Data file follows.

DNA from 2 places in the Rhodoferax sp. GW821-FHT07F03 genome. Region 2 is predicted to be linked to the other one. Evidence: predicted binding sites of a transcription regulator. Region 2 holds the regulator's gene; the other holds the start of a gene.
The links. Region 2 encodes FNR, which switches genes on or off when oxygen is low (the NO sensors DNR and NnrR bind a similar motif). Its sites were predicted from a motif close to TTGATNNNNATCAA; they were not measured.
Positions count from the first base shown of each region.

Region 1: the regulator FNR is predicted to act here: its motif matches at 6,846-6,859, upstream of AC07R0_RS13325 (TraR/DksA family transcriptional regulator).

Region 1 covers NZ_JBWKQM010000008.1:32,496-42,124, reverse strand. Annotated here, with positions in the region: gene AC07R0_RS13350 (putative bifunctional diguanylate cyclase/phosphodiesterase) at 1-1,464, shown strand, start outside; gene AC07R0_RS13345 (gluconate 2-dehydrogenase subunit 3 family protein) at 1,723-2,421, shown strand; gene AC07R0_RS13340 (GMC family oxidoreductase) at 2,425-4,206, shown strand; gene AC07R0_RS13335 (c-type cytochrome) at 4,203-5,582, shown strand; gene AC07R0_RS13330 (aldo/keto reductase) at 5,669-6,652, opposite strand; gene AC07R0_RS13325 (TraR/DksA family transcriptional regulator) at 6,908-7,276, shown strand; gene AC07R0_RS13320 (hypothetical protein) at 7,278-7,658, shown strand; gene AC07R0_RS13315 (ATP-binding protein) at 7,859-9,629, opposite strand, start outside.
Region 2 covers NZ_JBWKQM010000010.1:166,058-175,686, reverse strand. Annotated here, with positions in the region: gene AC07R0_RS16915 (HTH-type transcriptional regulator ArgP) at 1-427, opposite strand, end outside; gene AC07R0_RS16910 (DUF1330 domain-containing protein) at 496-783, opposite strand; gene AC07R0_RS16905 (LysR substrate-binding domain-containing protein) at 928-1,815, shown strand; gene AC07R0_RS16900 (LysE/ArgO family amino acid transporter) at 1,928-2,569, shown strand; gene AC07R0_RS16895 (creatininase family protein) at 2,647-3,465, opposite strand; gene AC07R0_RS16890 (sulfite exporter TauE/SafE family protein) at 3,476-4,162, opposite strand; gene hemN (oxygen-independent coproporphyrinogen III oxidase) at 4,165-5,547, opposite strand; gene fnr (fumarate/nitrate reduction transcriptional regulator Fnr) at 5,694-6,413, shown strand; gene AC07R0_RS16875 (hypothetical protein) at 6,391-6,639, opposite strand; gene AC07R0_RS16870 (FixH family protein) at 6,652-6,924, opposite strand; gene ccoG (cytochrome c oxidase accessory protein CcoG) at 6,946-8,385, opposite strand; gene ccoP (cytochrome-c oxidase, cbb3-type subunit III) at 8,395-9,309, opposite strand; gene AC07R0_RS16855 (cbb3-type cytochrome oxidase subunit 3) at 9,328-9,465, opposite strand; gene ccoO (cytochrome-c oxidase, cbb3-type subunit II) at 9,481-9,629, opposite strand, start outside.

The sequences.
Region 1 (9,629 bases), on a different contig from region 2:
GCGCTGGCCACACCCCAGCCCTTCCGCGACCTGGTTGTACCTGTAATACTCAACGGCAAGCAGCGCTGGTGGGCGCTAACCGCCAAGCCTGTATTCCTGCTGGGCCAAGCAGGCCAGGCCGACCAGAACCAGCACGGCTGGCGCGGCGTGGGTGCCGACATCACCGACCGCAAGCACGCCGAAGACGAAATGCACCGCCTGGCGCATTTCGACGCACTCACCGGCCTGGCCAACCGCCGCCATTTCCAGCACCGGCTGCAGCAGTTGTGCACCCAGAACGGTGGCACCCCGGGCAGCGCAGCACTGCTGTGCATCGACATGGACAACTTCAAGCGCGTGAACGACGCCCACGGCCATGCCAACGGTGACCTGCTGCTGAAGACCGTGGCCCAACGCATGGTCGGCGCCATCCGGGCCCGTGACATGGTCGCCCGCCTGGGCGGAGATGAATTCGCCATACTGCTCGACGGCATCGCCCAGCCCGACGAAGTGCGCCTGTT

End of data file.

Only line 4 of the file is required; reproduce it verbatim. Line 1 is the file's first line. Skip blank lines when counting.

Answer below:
Region 1: the regulator FNR is predicted to act here: its motif matches at 6,846-6,859, upstream of AC07R0_RS13325 (TraR/DksA family transcriptional regulator).